Subject: Digital Media

TutorMe
Question:

Complete the 'customers' segment of a situational analysis of card retailer 'Banter Cards'.

Tom D.
Answer:

Historically, older generations are the keenest card buyers. Now, younger consumers aged 16-34 increasingly purchase (Viberg 2021). Banter Cards current customers are 82% female (Pyke 2017); most buy for friends (Viberg 2021). Following lockdown, 47% of shoppers agreed greetings cards are important (Vibeg 2021). Tapping into community-orientated trends offer opportunities to encourage spending. Millennials and Generation Z, the industry’s fastest-growing segments, want to disconnect (Ricapito 2020). 17% of 16-24-year olds sent a thank-you card in the past year, compared to 10% of those 55+ (Viberg, 2021). Gen Z sends unique greetings cards for non-occasions like anniversaries and exams (Bhojwani 2019). Both Gen Z and millennials have a heightened interest in well-being (Codd 2021). Well-being benefits of greetings cards for the sender and the receiver (Viberg 2021) inform this strategy. 83% of millennials seek brands that align with their values (Loeb 2020). Likewise, Gen Z is a less brand loyal (Hanbury 2021) diverse generation who seek inclusivity (Viberg 2021). The majority agree that people can be born one gender and feel like another (Germano 2020). Environmental concerns influence purchasing habits of 57% of consumers aged 18-29 (Robison 2019). Raising awareness of Banter Card’s inclusive LGBTQ values (Banter Cards 2021) and Forest Stewardship Council approval, meaning trees are planted for every 1000 cards sold (Ibid), informs this strategy. Young consumers increasingly buy cards on smartphones (Viberg 2021). Millennials and Gen Z consume 2 to 3 hours of social media daily (Rouwenhorst 2020). The Banter Cards website (Banter Cards 2021), albeit functional, is notably simpler than competitors’ sites but is well optimised for mobile. Social media will be a focus of this strategy alongside other tactics to guide consumers through the decision-making process.

Subject: Communication

TutorMe
Question:

Create an essay plan for the following question: What are some of the most exciting examples of data for good? Why? When addressing this question be sure to consider the strengths of the practices being discussed, real and potential impact, as well as social and/or political significance.

Tom D.
Answer:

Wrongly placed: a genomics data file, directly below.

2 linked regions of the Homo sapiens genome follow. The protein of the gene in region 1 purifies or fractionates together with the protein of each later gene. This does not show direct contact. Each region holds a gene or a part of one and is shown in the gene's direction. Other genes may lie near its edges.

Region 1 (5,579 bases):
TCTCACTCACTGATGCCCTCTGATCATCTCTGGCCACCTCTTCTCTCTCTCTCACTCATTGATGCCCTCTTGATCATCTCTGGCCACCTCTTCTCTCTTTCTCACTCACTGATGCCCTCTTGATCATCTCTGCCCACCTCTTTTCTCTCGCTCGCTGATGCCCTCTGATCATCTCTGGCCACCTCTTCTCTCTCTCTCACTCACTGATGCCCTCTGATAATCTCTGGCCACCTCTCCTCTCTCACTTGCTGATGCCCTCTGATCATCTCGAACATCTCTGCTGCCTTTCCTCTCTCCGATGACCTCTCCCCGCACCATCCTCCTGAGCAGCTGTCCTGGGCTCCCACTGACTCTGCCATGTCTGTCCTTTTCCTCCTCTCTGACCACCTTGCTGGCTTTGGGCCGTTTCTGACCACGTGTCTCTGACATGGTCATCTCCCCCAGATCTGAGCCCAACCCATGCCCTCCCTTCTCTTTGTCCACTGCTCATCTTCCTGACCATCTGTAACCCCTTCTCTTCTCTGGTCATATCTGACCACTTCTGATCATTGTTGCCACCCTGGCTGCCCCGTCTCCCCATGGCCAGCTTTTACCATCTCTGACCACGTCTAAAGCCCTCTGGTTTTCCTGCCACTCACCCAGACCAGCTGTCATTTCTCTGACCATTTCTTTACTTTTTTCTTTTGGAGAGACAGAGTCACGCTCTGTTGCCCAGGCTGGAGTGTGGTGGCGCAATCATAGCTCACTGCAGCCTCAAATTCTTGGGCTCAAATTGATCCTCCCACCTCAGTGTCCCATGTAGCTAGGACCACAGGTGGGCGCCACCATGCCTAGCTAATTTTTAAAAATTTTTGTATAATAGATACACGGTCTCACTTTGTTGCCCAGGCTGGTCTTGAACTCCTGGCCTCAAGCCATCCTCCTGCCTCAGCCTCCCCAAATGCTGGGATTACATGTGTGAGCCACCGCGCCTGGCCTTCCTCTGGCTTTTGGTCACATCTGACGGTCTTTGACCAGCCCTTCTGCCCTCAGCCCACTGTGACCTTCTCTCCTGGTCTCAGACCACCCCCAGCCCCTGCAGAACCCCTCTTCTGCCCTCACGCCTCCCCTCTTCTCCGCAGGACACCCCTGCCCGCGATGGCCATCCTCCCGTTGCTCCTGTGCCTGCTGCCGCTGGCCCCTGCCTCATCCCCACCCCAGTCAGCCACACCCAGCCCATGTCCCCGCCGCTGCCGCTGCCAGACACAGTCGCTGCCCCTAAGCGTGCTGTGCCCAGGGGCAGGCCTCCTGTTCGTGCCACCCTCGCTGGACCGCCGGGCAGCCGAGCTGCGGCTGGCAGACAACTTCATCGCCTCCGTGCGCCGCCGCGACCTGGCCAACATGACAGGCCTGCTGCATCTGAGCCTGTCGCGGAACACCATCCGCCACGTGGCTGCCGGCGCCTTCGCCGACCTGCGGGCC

The essay will argue that while the use of digital contact tracing has helped slow the transmission of COVID-19, it poses significant concerns surrounding data privacy and maintaining public trust (Ienca and Vayena, 2020). The essay will focus on China's 'health code' service as a specific case study, making other comparisons where beneficial. Traditional methods of contract tracing will be discussed along with a discussion of their key-related biases. These include vague or incomplete reporting of symptoms, citizen's often weak recollection of social interactions (Farrahi, Emonet and Cebrian, 2014), and lack of resources; which is significant with a disease with COVID-19 which has shown phases of expediential growth (Chappell, 2020). A comparison will be made between traditional contact tracing methods and digital contact tracing to highlight its strengths, with particular reference to how mobile phones are carried almost ubiquitously worldwide, regardless of socio-economic status (Wesolowski et al., 2012). It will be argued that digital contact tracing is a viable option, which potentially irons out many of the biases created by traditional contact tracing methods. Evidence from a scientific study, which found that the collection and comparison of large data-sets using algorithms uses fewer resources and tracks with a higher level of accuracy by using mobile phones as proxies for physical interaction networks; scientific evidence will be given to support this (Cho, Myers, and Leskovec, 2011). The response will outline the specific strengths of China's 'health code' system, regarding how it makes use of additional data previously held by government records; including plane, train and bus bookings (Mozur, Zhong, and Krolik, 2020). Another source also indicates the use of a citizen's health, location and financial data (Calvo, Deterding, and Ryan, 2020). It will be argued that China's 'digital society', in which data capture by government-backed applications is already widely accepted as a norm, puts China in a strong position. To provide critical analysis, the limitations of digital contact tracing will be discussed. It will be argued that digital contract tracing applications require relatively high levels of usage throughout a population to work effectively (UK health surveillance app will be controversial, 2020). High levels of uptake in China are attributed to two main factors. Firstly, China's 'health code' service relies on the use of QR codes, which are already heavily used on China's payment applications. Statistics to demonstrate how QR codes are firmly embedded into the workings of China's society will be given (Gao, Yang, Guo and Jing, 2018). Secondly, high levels of uptake in China will be attributed to restrictions on services for citizens who do not use the system (Ferretti et al., 2020). These restrictions will be considered through a comparison made with Singapore's contract tracing application, 'Trace Together', which is not compulsory and has had considerably lower levels of usage (The Economist, 2020). The potential impact of China's 'health code' system will be highlighted with careful consideration of the evolving situation surrounding China's reported number of cases and deaths. Despite this, the suggestion will be made that digital contact tracing has positive effects for public health by helping to suppress the transition of the disease. A comparison will also be made with South Korea, who have also implemented a digital contact tracing system. South Korea has seen considerably low transmission rates in comparison to Western countries who have not implemented digital contact tracing on the same scale or are yet to have launched the service (Ferretti et al., 2020). It will be argued that resistance to data use and collection varies by country. This will be supported by a study which found mistrust in authorities in the US resulted in higher levels of data resistance in comparison to countries like Singapore (Edelman, 2019). It will be proposed that one of the critical issues identified with China's 'health code' service results from data not only being shared with health authorities but also with the police. An analysis of the algorithm will be referenced to support this claim (Mozur, Zhong and Krolik, 2020). It will be argued that China's 'health code' system is essentially an exchange between freedom and privacy (Davidson, 2020); where freedom depends on the results of an algorithm, it will be argued accountability and transparency should be at the forefront. A poignant comparison will be made between China's 'health code' system and the criminal risk assessing algorithm in the US (Angwin, Larson, Mattu and Kirchner, 2016). This will demonstrate the risk and impact of biases occurring in algorithms that are not disclosed. It will be argued that the inability to hold undisclosed algorithms accountable could 'create new injustices and embed old ones' (Blacklaws, 2018). Reference will be made to recent reports of racism in China, particularly towards African communities being racially targeted over fears of COVID-19 spreading through African communities (Davidson, 2020). Evidence of previous use of advanced facial recognition technology for racial profiling in China will be presented; which is said to be the first known of technology for this purpose by a government (Mozur, 2019). It will be proposed that China's strict information control and media censorship makes it harder for citizens to hold algorithms to account. A comparison will be drawn with ProPublica's 'Machine Bias' article published in the US (Angwin, Larson, and Mattu, 2016). The inability to hold algorithms accountable in China will be attributed to the idea of 'networked authoritarianism' (MacKinnon, 2011). A recent example of journalist Li Zehua will be presented to demonstrate data resistance throughout China's response to COVID-19 (Kuo, 2020). It will be argued that a 'surveillance creep' (Calvo, Deterding and Ryan, 2020) is taking place in China. The idea that the normalization of intense surveillance within Western media is taking place will also be highlighted (Kuo, 2020). The essay will conclude by proposing that although evidence suggests digital contact tracing can have a positive impact on public health (Ferretti et al., 2020), algorithms should be transparent and held accountable to avoid biases which can lead to discrimination and lack of trust in authorities.